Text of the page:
A remarkable event took place on November 20-21 in Vienna. I had the privilege of participating in the presentation of a 150-page document entitled “An End to Anti-Semitism: A Catalogue of Policies to Combat Anti-Semitism,” which constituted the first result of a conference that was held last February in the same city. The gathering was sponsored by the University of Vienna, New York University, Tel Aviv University and the European Jewish Congress (EJC). The purpose of the conference, which included 150 scholarly presentations before some 1,000 participants, was to bring to bear an interdisciplinary analysis of the problem of anti-Semitism and call on scholars to put forward specific recommendations. I was one of the organizers, along with Professors Armin Lange of the University of Vienna and Dina Porat of Tel Aviv University as well as Dr. Ariel Muzicant, a vice president of the EJC and longtime leader of the Austrian Jewish community. Mark Weitzman of the Wiesenthal Center joined us in editing the report.
We were privileged to present our “guidebook,” as it was termed by the European Commission’s Coordinator on Combating Anti-Semitism, Katharina von Schnurbein, first at a conference on European values, rule of law and security sponsored by the Ministry of the Interior of Austria, and then again at a “high-level” conference: “Europe Beyond Anti-Semitism and anti-Zionism—Securing Jewish Life in Europe” sponsored by the Chancellor of Austria. In between we participated in a beautiful glatt kosher dinner sponsored by the Federal Chancellery of the Republic of Austria and the EJC, under the leadership of Dr. Moshe Kantor. (Yes, it was also called a “high-level” dinner.)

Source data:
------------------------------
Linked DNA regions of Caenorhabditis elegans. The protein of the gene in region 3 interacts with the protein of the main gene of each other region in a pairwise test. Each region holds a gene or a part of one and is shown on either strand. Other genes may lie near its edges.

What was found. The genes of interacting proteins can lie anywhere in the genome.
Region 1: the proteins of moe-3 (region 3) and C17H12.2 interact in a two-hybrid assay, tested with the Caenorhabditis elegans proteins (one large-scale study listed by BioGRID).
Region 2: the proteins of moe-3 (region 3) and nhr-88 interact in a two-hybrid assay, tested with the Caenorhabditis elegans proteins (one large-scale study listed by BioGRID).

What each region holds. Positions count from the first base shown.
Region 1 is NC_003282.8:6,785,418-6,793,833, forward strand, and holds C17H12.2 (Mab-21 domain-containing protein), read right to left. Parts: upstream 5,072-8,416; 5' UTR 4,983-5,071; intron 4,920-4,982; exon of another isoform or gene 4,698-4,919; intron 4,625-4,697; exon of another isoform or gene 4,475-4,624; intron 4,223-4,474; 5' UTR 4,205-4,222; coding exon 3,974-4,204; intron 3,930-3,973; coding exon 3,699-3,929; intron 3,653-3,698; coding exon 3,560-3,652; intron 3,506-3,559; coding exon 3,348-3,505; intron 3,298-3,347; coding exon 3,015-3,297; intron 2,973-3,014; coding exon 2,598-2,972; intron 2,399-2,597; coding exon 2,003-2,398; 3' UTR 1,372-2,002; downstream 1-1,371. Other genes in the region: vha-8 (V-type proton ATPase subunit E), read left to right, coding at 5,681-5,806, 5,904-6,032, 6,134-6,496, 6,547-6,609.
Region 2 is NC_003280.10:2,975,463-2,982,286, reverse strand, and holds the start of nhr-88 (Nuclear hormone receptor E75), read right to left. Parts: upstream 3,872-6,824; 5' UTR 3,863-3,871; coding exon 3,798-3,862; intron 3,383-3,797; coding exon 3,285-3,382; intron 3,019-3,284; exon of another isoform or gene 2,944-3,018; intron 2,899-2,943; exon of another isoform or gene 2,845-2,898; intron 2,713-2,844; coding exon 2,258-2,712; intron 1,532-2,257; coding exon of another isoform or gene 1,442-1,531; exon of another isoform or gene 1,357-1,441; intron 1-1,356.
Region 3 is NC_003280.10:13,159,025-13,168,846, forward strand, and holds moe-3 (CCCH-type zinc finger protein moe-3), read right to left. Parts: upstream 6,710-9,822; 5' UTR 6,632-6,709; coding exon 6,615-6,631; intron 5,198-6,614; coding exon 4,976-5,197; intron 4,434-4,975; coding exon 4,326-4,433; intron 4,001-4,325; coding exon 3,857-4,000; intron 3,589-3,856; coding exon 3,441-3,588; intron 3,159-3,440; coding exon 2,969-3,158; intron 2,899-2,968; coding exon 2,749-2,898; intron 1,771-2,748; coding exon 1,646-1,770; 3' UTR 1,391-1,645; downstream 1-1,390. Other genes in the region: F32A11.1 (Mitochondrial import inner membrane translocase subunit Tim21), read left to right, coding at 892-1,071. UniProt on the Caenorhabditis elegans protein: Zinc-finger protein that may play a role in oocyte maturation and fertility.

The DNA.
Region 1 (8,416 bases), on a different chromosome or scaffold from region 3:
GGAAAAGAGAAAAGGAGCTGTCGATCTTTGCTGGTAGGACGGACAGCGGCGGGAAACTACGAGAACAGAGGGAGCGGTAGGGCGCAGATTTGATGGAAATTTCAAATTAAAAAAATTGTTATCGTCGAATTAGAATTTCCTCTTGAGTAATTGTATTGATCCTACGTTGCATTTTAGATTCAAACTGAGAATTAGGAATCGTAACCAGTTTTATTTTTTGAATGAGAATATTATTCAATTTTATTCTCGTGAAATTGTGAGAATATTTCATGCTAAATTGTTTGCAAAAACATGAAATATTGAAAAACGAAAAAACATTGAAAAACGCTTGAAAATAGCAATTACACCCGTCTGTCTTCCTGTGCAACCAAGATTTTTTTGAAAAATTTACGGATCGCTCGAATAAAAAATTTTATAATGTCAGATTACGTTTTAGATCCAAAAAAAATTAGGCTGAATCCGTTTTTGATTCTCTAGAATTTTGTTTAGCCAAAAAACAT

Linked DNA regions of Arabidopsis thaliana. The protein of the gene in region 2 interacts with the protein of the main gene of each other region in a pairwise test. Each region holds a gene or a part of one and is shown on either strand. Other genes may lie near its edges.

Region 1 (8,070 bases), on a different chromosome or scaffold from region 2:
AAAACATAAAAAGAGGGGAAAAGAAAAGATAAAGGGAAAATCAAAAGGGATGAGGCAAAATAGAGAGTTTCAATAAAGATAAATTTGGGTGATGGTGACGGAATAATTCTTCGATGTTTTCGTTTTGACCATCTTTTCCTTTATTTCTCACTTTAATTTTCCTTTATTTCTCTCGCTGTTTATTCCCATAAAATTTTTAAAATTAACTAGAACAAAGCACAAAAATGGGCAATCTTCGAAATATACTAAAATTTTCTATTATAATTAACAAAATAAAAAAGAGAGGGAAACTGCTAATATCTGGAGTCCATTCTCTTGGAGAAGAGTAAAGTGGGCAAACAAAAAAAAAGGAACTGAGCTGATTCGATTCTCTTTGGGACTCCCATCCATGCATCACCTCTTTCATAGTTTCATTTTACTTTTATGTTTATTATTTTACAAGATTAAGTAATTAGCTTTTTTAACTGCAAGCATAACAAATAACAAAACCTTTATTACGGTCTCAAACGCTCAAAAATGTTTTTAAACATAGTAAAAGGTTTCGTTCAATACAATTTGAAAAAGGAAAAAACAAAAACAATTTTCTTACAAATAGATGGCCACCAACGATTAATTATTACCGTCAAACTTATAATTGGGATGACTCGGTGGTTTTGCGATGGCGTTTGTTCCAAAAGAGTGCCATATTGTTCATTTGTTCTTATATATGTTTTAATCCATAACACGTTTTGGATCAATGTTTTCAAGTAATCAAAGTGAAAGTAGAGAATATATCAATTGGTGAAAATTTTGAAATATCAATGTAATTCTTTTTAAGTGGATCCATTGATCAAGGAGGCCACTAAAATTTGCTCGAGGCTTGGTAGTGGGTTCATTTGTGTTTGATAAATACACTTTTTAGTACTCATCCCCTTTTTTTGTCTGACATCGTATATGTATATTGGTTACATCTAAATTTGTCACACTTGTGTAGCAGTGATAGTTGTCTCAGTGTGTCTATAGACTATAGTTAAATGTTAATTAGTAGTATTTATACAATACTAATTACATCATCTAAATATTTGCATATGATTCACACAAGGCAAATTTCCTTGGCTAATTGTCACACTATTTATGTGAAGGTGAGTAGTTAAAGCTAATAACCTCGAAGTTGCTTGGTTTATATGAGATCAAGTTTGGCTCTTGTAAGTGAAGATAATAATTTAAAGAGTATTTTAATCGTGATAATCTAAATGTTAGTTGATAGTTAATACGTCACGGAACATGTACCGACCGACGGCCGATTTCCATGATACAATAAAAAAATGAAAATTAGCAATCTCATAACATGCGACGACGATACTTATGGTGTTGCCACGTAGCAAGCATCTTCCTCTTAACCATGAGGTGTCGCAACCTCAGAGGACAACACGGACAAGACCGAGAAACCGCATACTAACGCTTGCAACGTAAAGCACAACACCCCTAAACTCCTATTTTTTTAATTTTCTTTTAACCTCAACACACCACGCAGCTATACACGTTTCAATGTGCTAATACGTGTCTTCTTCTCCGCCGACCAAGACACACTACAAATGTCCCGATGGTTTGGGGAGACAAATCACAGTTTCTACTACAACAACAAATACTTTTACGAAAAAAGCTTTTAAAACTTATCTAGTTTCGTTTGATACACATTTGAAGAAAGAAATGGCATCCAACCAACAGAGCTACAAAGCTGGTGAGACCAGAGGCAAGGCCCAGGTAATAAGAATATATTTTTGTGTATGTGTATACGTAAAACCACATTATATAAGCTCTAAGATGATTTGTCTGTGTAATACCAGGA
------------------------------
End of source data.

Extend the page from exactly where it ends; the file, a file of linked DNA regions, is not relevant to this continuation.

What was so unique here was the participation of the Chancellor (equivalent to the prime minister) of Austria, Sebastian Kurz, and Israeli Prime Minister Benjamin Netanyahu. Netanyahu was originally going to attend in person but canceled as a result of the rocket barrage from Gaza, and he sent a beautiful video message instead. I and my fellow editors had the chance to meet the Chancellor privately for a short photo-op, by which time it was already clear that he was strongly committed to making an important statement about anti-Semitism in Austria and in Europe as a whole.
These events were all connected with the assumption by Austria of the rotating presidency of the Council of the European Union. In this position, each member nation has the opportunity to bring a very important issue to the fore. The EU had already committed itself to fighting anti-Semitism, although on a scale way too small. What Chancellor Kurz did was to move this issue to the head of the line. He reiterated several times, as he’d also said during his recent visit to Israel, that Austria had to take responsibility for being a perpetrator of the Shoah, not the victim it had claimed to be for so many years. He also declared both in his formal speeches and during a panel discussion in which he also participated, that anti-Zionism, meaning denial to the Jewish people of the right of self-determination in their own land, was a form of anti-Semitism.